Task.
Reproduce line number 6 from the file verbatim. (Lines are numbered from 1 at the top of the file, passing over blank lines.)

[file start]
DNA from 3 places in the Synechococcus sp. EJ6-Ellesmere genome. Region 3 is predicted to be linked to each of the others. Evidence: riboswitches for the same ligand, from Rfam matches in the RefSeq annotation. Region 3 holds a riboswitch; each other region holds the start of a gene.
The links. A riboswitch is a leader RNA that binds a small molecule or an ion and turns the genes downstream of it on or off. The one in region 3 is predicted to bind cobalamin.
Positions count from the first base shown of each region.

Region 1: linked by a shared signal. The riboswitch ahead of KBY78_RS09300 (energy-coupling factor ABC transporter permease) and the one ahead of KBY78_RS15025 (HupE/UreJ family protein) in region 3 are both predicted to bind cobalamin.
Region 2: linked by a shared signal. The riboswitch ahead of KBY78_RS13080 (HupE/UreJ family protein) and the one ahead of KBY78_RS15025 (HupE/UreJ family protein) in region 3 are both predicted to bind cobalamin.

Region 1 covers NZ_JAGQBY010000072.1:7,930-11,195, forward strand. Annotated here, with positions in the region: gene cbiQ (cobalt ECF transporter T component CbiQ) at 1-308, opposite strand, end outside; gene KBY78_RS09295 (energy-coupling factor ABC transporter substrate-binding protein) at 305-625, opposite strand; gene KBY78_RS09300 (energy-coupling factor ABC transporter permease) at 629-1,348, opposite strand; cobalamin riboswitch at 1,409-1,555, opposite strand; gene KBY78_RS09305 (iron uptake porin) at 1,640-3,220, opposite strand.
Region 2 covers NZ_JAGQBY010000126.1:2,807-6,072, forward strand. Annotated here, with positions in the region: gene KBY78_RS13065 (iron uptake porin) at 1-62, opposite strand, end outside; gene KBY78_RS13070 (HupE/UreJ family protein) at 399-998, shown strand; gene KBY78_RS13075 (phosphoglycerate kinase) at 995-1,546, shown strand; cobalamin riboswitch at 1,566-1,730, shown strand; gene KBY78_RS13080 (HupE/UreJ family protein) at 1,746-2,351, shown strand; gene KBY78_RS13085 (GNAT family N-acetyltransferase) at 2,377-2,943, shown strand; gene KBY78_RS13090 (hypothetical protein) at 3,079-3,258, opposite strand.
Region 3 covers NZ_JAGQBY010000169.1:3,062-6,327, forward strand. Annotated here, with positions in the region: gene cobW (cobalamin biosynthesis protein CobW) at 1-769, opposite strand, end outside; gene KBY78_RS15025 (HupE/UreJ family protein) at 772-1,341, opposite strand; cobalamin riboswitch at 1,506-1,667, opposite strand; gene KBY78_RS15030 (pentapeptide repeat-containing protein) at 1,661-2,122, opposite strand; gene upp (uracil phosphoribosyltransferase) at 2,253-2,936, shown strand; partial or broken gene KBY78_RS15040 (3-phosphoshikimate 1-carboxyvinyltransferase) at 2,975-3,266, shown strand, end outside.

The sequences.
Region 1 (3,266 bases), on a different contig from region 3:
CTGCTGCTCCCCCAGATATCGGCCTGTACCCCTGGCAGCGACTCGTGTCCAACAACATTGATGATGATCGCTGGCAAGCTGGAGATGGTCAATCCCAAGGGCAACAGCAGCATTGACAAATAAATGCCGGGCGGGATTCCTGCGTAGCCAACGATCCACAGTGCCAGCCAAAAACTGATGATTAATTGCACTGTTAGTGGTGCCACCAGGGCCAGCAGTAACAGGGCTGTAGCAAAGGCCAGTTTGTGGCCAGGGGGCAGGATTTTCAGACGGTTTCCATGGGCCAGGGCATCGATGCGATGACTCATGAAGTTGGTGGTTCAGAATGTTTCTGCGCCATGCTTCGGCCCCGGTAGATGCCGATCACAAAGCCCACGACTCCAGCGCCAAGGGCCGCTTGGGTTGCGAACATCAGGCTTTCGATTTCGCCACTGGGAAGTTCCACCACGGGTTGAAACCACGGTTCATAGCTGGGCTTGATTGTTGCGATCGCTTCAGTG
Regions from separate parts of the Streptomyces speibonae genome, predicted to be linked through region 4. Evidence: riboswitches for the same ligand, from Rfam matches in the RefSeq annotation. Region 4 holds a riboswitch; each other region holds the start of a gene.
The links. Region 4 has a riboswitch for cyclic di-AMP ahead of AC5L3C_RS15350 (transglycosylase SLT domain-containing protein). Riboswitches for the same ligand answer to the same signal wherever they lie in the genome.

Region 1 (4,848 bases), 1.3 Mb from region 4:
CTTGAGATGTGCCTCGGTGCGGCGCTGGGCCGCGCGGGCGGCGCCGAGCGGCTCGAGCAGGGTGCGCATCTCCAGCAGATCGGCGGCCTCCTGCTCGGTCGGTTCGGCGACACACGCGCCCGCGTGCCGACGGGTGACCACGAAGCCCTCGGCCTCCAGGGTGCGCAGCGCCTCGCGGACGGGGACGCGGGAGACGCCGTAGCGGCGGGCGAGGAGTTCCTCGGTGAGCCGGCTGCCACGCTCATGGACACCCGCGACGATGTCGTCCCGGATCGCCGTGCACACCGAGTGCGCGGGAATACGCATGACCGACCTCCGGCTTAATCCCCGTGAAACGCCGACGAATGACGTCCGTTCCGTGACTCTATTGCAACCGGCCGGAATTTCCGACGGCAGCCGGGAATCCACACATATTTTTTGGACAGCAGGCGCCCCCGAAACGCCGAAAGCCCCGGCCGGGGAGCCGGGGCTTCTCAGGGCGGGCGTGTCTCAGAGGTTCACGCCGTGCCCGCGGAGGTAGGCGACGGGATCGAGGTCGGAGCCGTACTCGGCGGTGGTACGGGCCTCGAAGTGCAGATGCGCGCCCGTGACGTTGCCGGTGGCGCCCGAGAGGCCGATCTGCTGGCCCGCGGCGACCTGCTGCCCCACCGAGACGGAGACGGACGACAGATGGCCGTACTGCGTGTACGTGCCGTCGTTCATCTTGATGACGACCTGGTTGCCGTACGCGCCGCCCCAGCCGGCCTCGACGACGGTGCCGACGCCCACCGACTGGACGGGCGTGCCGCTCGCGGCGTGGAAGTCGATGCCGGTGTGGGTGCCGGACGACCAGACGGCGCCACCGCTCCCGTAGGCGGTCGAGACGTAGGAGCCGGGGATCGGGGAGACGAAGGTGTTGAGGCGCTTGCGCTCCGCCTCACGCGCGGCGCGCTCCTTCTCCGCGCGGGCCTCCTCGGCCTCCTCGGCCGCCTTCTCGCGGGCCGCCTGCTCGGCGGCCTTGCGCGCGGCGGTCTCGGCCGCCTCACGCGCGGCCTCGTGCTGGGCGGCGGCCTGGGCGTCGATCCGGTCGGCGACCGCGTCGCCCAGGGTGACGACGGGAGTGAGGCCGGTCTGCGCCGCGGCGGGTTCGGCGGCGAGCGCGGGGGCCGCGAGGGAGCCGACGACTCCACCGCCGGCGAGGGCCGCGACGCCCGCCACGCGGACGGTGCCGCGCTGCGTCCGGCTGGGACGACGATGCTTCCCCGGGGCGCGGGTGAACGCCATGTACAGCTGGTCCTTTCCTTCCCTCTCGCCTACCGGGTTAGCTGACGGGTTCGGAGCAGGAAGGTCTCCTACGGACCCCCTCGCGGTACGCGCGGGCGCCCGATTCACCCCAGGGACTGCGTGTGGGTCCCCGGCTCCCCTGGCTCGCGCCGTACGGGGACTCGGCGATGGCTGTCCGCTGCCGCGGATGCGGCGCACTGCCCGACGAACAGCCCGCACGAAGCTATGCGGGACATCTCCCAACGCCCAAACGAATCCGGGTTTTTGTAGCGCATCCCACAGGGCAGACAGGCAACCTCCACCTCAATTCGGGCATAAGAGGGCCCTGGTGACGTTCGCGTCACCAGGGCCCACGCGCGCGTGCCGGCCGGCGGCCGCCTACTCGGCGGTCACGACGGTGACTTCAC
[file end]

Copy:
Region 1 covers NZ_JAGQBY010000072.1:7,930-11,195, forward strand. Annotated here, with positions in the region: gene cbiQ (cobalt ECF transporter T component CbiQ) at 1-308, opposite strand, end outside; gene KBY78_RS09295 (energy-coupling factor ABC transporter substrate-binding protein) at 305-625, opposite strand; gene KBY78_RS09300 (energy-coupling factor ABC transporter permease) at 629-1,348, opposite strand; cobalamin riboswitch at 1,409-1,555, opposite strand; gene KBY78_RS09305 (iron uptake porin) at 1,640-3,220, opposite strand.